Some environmentalists, too, have taken issue with the Green Party, although usually not from a policy perspective. Often its because environmentalists have found homes in the NDP and Liberal parties and believe that those parties are the best vehicles to bring about pro-environmental political change, due to their past electoral successes and their relative prospects for future success. However, I believe that environmentalists are becoming increasingly uncomfortable with their support of these parties, due to the lack of prioritization either the Liberals or the NDP afford to the issue of addressing climate change.
Change: Opportunities and Threats for the Green Party
As the labour movement and environmental movement move closer together, it will increasingly become clear that their primary issues of social and environmental justice are one and the same. The Green Party has long understood this, and as the Party continues to mature, it may very well continue to challenge the NDP for the support of the New Left. As the threat to social and environmental justice is clearly our hyper-capitalist economic system, the NDP’s continued embrace of that economic system very well could drive the New Left towards the Green Party.
Of course, the Green Party faces its own serious set of challenges, which all stem from a lack of past electoral success. For many voters, the Green Party just isn’t a serious option, whether that’s because there is an implicit understand that Green candidates can’t win elections, or because of concerns regarding policies with which voters may lack comfort. As I observed before, change, while inevitable, is always resisted. That we know we must change our profligate ways is one thing – actually acting on that knowledge is another thing altogether.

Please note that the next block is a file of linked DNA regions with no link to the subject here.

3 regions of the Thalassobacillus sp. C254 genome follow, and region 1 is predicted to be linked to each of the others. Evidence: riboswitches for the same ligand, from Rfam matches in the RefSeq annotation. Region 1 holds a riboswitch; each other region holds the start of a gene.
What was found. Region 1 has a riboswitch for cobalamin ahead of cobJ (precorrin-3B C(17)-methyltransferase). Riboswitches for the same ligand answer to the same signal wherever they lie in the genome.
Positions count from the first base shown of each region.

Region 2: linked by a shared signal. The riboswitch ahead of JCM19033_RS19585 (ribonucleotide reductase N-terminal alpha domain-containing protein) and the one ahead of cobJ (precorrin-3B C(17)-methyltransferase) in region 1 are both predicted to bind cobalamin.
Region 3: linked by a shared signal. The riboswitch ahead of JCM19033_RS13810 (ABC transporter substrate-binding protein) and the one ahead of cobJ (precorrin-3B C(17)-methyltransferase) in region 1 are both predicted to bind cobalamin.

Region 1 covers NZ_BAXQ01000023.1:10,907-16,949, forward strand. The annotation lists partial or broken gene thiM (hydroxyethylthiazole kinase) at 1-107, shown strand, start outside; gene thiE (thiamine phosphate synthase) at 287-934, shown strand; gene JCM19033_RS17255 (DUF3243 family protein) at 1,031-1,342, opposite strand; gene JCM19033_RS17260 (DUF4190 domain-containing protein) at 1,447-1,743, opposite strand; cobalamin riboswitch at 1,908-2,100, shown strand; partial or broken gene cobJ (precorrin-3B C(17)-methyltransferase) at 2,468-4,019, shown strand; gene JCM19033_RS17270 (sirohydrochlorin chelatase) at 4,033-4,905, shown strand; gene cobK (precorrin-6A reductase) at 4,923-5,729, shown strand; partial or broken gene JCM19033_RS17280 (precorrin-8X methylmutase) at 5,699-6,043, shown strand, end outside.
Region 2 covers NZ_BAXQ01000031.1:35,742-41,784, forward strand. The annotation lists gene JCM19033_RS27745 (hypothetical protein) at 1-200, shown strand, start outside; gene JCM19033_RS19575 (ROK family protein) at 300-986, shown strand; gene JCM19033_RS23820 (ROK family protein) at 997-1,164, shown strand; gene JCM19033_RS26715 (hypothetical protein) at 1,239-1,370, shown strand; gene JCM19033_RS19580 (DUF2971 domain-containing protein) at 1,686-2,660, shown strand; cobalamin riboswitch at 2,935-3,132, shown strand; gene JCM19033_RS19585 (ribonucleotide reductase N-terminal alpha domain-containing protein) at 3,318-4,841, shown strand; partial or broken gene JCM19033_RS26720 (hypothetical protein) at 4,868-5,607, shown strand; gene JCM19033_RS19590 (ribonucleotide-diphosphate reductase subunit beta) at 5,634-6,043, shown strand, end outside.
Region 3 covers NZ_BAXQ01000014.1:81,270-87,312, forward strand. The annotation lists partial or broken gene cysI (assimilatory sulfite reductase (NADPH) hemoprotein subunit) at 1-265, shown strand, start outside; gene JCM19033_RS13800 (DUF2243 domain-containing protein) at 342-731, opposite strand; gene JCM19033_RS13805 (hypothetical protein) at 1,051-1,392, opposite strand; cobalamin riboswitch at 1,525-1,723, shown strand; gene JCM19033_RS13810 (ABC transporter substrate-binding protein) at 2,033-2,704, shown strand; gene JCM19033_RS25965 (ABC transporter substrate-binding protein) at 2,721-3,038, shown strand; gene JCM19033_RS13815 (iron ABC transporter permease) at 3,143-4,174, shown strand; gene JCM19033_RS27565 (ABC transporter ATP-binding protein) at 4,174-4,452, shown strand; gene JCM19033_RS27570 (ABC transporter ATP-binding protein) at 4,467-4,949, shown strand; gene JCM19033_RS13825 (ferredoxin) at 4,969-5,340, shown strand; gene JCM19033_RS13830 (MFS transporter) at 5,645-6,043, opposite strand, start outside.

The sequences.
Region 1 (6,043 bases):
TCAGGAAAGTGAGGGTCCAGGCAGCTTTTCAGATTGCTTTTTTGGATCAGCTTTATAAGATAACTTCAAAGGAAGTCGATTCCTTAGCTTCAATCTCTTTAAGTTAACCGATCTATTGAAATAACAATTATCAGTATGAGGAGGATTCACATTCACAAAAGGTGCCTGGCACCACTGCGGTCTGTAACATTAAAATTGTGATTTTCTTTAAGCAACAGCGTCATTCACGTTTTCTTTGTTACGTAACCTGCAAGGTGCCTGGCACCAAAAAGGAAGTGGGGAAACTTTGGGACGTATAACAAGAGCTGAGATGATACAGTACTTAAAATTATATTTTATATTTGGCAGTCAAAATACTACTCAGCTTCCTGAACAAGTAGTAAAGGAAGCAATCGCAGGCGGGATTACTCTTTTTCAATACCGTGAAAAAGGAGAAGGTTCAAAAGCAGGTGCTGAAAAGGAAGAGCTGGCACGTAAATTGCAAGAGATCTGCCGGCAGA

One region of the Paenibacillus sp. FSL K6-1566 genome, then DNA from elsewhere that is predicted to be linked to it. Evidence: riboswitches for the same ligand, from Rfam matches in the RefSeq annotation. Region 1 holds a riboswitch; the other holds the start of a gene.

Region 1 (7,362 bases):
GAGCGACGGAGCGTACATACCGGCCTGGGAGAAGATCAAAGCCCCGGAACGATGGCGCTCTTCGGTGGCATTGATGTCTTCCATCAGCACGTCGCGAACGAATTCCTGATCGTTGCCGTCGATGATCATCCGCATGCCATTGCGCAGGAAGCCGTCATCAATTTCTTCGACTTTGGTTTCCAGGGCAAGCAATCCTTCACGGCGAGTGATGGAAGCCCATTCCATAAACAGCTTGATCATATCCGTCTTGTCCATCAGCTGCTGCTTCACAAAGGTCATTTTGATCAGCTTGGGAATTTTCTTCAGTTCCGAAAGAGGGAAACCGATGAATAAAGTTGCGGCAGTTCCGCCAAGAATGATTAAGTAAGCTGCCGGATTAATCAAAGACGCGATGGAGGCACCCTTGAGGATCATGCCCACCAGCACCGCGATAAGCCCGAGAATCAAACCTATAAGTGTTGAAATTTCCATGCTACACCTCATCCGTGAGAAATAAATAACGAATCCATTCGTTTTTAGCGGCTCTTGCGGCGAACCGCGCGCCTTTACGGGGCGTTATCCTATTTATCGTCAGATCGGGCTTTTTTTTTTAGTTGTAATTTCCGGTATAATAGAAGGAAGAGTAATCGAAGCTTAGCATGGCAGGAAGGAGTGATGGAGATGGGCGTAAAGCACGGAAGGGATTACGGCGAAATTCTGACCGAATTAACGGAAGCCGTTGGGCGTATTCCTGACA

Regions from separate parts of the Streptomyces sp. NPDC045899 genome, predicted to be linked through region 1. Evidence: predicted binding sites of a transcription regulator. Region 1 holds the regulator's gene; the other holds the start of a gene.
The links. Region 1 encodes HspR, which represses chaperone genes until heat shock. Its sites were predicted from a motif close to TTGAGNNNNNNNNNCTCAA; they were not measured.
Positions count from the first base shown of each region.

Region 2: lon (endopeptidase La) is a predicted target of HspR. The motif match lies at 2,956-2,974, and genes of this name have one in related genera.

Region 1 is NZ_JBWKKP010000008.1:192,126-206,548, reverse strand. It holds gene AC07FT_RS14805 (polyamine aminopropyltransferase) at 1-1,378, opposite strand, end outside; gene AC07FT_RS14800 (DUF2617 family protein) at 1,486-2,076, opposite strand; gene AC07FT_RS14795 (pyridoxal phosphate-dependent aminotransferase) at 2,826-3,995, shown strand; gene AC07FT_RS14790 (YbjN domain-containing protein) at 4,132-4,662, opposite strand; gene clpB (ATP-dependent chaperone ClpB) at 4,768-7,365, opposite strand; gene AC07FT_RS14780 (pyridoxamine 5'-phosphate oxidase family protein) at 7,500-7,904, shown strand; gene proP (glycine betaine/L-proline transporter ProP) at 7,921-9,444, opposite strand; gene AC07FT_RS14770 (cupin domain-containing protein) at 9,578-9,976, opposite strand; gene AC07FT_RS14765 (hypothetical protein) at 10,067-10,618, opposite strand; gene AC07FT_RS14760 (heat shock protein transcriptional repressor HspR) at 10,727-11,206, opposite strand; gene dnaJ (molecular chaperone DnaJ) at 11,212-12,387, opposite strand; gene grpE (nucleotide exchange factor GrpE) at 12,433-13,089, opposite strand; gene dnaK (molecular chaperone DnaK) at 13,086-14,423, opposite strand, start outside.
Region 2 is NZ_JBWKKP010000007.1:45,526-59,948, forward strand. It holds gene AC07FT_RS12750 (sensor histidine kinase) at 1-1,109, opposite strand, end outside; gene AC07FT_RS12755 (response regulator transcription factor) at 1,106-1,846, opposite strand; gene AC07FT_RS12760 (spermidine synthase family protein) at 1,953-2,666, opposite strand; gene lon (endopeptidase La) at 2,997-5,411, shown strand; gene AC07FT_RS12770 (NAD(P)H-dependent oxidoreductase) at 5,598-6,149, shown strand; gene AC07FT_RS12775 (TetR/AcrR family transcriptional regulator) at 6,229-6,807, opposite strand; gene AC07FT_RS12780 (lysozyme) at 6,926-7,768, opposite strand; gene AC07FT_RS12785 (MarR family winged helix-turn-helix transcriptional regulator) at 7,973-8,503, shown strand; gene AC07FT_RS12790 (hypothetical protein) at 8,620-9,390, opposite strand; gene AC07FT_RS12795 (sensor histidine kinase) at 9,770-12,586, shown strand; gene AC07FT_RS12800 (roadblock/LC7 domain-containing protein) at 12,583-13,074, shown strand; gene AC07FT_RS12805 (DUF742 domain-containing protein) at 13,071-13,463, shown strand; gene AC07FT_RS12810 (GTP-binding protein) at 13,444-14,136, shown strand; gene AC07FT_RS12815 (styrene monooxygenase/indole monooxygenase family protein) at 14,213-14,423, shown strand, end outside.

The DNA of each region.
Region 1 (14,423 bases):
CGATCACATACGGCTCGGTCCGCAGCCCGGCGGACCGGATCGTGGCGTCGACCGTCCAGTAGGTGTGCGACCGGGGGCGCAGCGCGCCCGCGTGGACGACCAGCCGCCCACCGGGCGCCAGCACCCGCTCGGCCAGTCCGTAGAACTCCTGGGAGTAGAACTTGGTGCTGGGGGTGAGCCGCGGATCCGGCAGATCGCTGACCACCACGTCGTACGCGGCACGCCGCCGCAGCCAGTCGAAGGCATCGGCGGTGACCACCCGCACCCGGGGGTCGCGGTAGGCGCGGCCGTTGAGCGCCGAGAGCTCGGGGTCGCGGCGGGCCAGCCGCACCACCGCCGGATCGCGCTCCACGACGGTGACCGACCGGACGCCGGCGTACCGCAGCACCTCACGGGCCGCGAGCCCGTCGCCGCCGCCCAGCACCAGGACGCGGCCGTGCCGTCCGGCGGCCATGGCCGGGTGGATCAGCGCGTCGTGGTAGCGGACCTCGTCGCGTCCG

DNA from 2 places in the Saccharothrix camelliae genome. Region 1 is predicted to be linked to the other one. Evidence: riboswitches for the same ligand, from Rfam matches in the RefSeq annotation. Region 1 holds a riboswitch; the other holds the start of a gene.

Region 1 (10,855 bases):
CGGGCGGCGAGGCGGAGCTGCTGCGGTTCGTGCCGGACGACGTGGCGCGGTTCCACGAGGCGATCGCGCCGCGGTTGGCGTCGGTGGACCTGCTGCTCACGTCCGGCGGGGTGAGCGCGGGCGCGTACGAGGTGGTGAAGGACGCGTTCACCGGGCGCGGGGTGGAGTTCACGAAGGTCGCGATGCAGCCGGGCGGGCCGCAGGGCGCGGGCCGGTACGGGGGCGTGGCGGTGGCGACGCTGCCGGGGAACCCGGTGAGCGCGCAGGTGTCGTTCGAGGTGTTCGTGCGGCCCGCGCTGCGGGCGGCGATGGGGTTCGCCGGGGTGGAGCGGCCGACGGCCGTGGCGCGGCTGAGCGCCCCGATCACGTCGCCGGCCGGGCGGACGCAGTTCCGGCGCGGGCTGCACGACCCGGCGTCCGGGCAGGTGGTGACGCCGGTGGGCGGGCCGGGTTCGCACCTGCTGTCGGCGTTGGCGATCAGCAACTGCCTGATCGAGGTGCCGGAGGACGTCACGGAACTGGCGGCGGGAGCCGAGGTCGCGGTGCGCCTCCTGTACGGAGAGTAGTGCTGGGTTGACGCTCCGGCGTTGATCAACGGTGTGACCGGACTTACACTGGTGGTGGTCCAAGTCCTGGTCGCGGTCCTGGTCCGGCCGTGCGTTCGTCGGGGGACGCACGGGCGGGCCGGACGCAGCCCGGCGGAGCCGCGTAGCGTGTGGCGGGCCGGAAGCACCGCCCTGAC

The threat that the rise of the Green Party poses to all three old-line parties means that Canada’s political vested interests will continue to do what it can to keep the Green Party down in an attempt to make it irrelevant to voters. However, if the New Left can’t convince the NDP to tow their line and get serious about the climate crisis, it may be that the New Left, led by the labour movement, could add its considerable resources to contribute to the Green Party’s success.
And of course, that’s a double-edged sword. Right now, the labour movement has little influence or presence in the Green Party, and as a result, there will be some trepidation amongst greens who may perceive labour’s interests to be out of alignment with their own. This may be mitigated to an extent by the coming together of the labour and environmental movements, and the gradual pace of their integration. I don’t expect union bosses to urge their members to buy memberships in the Green Party en masse on sunny April day next year – likely it will be an incremental process, although I certainly hope it proceeds a little faster than that.
Social Justice and Carbon Fee & Dividend